We’re wondering what this new year will bring. What about a resolution we can make, and keep, that has lasting benefits? A good start to the year could be committing to a Dry January. It’s worth thinking about.
The big question?
How will life be better in the new year? Looking back at 2020, we can all probably come up with a (long) list of things we’d like to change for 2021.
That said, during 2020, a lot of us have focused on health, especially the health of people close to us, and our own, as we’ve tried to prevent the spread of the virus. 2020 has been the year we’ve learned there’s a lot of things in our lives we can’t take for granted. And our health is at the top of that list.
So what can we do to stay healthy, or even improve our general health?
What role does alcohol play in our life?
It’s worth taking a few moments to honestly review our drinking habits: Where we drink, when, how much, and who with. We should consider, too, whether our habits have changed over the past year, as we’ve spent more time at home, possibly alone.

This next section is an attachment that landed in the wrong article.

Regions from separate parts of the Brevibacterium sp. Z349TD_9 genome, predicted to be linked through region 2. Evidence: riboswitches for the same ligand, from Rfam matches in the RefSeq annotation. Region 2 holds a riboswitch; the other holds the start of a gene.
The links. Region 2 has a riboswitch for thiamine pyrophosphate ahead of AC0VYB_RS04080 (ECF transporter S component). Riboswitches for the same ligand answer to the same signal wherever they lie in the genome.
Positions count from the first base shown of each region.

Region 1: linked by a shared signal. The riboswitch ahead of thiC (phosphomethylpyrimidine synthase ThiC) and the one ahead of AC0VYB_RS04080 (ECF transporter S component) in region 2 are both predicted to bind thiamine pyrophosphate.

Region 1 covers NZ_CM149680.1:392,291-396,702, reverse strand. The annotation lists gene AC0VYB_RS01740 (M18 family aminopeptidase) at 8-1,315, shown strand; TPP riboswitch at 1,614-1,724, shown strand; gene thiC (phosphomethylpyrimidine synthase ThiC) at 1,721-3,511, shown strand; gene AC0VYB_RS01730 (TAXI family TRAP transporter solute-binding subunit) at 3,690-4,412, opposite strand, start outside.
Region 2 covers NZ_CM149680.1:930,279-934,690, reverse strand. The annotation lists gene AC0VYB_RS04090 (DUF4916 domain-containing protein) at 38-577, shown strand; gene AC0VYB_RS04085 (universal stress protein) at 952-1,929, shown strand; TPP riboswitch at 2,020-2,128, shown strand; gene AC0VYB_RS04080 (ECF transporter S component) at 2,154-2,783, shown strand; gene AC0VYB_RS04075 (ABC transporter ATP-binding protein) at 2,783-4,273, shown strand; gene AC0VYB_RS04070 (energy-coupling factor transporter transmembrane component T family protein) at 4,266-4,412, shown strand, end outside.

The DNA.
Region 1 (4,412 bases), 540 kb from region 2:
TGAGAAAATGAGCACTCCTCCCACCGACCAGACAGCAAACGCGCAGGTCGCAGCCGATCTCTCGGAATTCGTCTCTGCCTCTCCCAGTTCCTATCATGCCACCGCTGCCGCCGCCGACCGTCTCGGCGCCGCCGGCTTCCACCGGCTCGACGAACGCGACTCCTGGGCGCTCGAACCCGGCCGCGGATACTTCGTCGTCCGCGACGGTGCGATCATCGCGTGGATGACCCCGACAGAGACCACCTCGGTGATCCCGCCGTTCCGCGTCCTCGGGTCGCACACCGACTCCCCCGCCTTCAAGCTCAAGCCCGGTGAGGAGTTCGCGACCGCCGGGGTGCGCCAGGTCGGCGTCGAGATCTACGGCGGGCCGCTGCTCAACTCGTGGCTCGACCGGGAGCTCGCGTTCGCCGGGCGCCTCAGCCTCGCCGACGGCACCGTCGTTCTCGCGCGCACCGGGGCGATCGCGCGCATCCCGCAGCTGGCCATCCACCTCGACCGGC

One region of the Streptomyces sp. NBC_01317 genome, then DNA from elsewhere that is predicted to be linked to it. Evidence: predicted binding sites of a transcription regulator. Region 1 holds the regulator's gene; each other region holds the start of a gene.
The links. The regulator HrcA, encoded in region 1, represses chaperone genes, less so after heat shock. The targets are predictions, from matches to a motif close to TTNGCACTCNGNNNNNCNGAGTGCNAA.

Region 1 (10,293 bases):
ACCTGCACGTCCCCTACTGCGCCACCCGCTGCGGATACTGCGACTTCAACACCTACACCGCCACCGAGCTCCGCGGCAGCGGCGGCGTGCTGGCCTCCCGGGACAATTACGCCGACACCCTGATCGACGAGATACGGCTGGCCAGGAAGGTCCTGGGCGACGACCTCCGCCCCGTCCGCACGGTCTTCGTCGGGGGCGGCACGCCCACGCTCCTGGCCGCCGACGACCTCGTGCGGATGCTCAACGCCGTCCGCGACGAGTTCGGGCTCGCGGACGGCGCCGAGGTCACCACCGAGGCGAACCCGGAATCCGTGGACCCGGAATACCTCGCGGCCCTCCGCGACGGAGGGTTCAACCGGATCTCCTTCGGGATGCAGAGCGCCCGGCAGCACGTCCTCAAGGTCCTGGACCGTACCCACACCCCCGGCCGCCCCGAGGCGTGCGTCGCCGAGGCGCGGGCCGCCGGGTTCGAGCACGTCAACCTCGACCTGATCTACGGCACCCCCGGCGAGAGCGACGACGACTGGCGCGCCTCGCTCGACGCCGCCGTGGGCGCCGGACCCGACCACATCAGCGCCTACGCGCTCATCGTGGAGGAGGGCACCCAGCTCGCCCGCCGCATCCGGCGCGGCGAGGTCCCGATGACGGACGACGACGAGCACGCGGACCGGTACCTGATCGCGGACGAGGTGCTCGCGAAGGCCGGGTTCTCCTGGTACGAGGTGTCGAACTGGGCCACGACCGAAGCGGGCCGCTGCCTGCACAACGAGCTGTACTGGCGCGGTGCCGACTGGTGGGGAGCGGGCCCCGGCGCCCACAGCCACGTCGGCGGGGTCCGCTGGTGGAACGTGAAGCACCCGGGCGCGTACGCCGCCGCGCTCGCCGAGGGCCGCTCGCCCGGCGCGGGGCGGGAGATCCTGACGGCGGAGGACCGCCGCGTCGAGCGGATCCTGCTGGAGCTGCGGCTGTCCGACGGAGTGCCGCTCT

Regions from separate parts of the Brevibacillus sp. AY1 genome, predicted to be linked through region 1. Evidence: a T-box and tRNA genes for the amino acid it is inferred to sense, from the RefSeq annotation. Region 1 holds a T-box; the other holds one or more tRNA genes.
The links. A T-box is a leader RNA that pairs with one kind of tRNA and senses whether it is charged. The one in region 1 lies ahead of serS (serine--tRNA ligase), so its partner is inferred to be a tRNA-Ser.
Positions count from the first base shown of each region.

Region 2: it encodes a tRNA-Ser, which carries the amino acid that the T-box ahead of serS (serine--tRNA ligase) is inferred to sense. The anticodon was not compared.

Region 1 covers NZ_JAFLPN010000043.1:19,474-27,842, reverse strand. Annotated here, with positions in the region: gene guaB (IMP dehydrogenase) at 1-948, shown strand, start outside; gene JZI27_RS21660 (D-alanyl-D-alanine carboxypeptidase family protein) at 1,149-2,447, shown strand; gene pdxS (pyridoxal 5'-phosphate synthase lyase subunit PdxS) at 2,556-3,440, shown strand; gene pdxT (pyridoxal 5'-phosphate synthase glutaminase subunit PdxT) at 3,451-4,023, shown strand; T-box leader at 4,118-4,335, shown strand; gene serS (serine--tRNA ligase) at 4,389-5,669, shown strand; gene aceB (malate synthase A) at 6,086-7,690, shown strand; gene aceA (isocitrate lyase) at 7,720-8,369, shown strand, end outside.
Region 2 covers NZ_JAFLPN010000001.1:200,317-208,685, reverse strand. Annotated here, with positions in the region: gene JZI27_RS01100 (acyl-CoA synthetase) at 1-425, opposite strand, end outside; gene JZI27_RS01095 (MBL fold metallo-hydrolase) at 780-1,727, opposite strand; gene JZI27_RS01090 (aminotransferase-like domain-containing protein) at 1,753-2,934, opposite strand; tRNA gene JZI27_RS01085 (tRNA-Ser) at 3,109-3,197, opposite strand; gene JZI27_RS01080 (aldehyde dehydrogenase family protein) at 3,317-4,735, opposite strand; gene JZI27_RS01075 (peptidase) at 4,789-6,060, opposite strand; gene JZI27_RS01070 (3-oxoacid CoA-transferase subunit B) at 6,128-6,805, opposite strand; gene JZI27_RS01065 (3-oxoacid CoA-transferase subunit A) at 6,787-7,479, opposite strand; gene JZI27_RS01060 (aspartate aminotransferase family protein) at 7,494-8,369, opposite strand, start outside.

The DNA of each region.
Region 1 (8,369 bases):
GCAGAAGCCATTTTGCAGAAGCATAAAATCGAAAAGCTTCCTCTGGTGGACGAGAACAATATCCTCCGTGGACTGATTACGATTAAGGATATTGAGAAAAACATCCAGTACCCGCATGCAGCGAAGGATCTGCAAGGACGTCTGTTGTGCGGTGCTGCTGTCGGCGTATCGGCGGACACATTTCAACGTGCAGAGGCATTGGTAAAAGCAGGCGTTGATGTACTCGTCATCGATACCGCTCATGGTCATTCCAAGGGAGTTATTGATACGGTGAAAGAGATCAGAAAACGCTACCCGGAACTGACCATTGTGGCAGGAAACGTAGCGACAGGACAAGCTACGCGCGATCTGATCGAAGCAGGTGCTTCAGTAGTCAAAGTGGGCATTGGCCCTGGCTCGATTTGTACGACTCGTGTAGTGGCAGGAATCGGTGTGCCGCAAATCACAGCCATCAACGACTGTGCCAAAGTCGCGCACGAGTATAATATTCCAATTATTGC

Start 2021 the best way possible with Dry January – the UK’s one-month alcohol-free challenge.
Three reasons to commit to Dry January:
#1 Get your fun back.
#2 Get your energy back.
#3 Get your calm back.
Find out more from the Dry January website.
It’s worth thinking about doing a Dry January
Dry January is a campaign run by Alcohol Concern. It offers people a simple opportunity: “A chance to ditch the hangover, reduce the waistline, and save some serious £££ by giving up alcohol for 31 days.”
Dry January means going alcohol-free for the month of January, and that can bring huge, obvious benefits.
Moreover, people who take part in Dry January are more likely to establish healthier drinking patterns that have a long-term impact. As alcohol is linked to a range of health conditions, such as liver disease, depression and cancer, January if a great time to realise the benefits of taking a break from alcohol.
How our teeth can benefit from a dry January
Drinking is not good for our health in general, but can also be bad for our teeth:
- alcohol can cause a dry mouth, reducing anti-bacterial saliva which protects our teeth and gums
- the sugar and acid content of alcohol weakens the enamel protecting our teeth
- it can cause a condition called white tongue
- studies link drinking to an increased risk of mouth cancer
- often drinkers have bad breath
- gum disease can lead to tooth loss
- falls or fights can cause broken or knocked out teeth
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